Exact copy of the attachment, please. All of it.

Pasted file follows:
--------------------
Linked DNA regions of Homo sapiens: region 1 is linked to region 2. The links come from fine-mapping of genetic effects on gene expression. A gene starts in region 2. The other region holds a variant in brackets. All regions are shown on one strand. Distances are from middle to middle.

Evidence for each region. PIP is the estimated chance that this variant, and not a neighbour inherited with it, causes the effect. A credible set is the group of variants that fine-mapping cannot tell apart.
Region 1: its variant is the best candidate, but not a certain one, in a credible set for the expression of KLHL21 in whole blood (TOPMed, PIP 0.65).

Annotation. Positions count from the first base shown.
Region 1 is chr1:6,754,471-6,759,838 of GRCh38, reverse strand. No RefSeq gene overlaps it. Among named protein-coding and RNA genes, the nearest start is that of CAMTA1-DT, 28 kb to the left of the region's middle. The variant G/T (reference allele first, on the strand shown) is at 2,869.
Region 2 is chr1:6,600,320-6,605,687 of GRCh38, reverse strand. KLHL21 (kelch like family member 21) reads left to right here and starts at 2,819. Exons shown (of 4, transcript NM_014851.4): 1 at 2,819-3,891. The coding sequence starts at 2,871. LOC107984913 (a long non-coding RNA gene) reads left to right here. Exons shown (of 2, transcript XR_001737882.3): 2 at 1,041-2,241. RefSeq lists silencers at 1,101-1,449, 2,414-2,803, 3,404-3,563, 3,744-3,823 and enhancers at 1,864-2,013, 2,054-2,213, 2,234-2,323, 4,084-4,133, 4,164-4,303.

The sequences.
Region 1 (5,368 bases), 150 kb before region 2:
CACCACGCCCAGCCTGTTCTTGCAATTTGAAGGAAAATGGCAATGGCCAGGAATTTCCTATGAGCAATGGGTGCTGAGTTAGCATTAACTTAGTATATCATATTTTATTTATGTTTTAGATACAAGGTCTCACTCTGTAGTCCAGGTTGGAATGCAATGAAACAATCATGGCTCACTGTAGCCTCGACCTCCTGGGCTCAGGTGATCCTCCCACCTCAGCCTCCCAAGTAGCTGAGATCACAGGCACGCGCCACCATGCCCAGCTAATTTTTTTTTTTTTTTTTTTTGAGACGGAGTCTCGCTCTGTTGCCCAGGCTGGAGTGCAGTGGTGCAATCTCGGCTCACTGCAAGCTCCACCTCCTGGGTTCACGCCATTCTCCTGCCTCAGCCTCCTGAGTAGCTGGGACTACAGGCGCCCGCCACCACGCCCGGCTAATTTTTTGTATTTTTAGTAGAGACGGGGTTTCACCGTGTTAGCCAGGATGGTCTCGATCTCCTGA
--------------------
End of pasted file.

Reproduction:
Linked DNA regions of Homo sapiens: region 1 is linked to region 2. The links come from fine-mapping of genetic effects on gene expression. A gene starts in region 2. The other region holds a variant in brackets. All regions are shown on one strand. Distances are from middle to middle.

Evidence for each region. PIP is the estimated chance that this variant, and not a neighbour inherited with it, causes the effect. A credible set is the group of variants that fine-mapping cannot tell apart.
Region 1: its variant is the best candidate, but not a certain one, in a credible set for the expression of KLHL21 in whole blood (TOPMed, PIP 0.65).

Annotation. Positions count from the first base shown.
Region 1 is chr1:6,754,471-6,759,838 of GRCh38, reverse strand. No RefSeq gene overlaps it. Among named protein-coding and RNA genes, the nearest start is that of CAMTA1-DT, 28 kb to the left of the region's middle. The variant G/T (reference allele first, on the strand shown) is at 2,869.
Region 2 is chr1:6,600,320-6,605,687 of GRCh38, reverse strand. KLHL21 (kelch like family member 21) reads left to right here and starts at 2,819. Exons shown (of 4, transcript NM_014851.4): 1 at 2,819-3,891. The coding sequence starts at 2,871. LOC107984913 (a long non-coding RNA gene) reads left to right here. Exons shown (of 2, transcript XR_001737882.3): 2 at 1,041-2,241. RefSeq lists silencers at 1,101-1,449, 2,414-2,803, 3,404-3,563, 3,744-3,823 and enhancers at 1,864-2,013, 2,054-2,213, 2,234-2,323, 4,084-4,133, 4,164-4,303.

The sequences.
Region 1 (5,368 bases), 150 kb before region 2:
CACCACGCCCAGCCTGTTCTTGCAATTTGAAGGAAAATGGCAATGGCCAGGAATTTCCTATGAGCAATGGGTGCTGAGTTAGCATTAACTTAGTATATCATATTTTATTTATGTTTTAGATACAAGGTCTCACTCTGTAGTCCAGGTTGGAATGCAATGAAACAATCATGGCTCACTGTAGCCTCGACCTCCTGGGCTCAGGTGATCCTCCCACCTCAGCCTCCCAAGTAGCTGAGATCACAGGCACGCGCCACCATGCCCAGCTAATTTTTTTTTTTTTTTTTTTTGAGACGGAGTCTCGCTCTGTTGCCCAGGCTGGAGTGCAGTGGTGCAATCTCGGCTCACTGCAAGCTCCACCTCCTGGGTTCACGCCATTCTCCTGCCTCAGCCTCCTGAGTAGCTGGGACTACAGGCGCCCGCCACCACGCCCGGCTAATTTTTTGTATTTTTAGTAGAGACGGGGTTTCACCGTGTTAGCCAGGATGGTCTCGATCTCCTGA